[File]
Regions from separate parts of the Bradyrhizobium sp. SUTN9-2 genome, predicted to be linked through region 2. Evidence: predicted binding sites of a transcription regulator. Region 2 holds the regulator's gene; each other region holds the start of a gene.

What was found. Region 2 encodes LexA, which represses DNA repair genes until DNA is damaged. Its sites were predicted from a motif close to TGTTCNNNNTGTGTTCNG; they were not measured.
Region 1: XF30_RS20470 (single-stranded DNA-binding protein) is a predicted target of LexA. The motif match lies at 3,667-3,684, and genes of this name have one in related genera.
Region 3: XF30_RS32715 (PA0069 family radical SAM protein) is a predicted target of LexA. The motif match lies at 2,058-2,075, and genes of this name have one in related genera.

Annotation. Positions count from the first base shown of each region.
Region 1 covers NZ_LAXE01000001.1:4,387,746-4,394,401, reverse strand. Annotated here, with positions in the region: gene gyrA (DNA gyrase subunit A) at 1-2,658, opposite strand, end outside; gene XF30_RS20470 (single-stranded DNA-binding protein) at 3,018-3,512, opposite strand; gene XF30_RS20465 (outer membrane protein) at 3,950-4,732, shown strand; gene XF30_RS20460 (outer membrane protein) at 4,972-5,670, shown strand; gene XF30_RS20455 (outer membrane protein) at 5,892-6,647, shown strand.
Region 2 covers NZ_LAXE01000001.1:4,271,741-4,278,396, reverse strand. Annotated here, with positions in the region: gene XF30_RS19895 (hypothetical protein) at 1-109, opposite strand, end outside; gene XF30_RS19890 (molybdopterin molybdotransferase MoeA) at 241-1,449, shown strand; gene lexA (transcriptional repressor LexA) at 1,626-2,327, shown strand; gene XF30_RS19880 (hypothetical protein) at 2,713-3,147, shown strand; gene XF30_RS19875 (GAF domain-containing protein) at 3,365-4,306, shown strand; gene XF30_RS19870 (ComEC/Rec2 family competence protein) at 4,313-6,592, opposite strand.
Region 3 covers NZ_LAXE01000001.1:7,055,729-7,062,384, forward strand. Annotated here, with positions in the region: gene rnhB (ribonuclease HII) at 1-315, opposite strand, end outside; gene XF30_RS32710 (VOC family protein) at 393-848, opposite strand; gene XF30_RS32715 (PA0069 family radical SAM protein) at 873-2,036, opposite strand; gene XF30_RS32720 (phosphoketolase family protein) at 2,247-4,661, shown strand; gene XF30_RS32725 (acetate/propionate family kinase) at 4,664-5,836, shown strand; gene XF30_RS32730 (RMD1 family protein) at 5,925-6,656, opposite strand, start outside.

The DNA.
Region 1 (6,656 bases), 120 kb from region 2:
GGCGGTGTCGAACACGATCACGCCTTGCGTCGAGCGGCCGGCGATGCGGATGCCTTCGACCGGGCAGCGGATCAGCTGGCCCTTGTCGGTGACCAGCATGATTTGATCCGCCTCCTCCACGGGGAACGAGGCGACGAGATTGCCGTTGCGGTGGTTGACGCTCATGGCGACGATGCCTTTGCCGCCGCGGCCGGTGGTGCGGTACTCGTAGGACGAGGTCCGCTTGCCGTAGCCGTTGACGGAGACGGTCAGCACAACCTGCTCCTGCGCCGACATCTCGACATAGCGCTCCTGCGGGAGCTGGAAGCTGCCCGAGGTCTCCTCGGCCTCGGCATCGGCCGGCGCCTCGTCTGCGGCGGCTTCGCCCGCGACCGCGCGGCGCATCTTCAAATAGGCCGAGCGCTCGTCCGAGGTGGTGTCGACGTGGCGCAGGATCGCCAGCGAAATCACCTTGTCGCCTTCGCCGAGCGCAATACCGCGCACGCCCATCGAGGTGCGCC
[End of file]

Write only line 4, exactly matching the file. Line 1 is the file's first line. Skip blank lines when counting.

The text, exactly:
Region 3: XF30_RS32715 (PA0069 family radical SAM protein) is a predicted target of LexA. The motif match lies at 2,058-2,075, and genes of this name have one in related genera.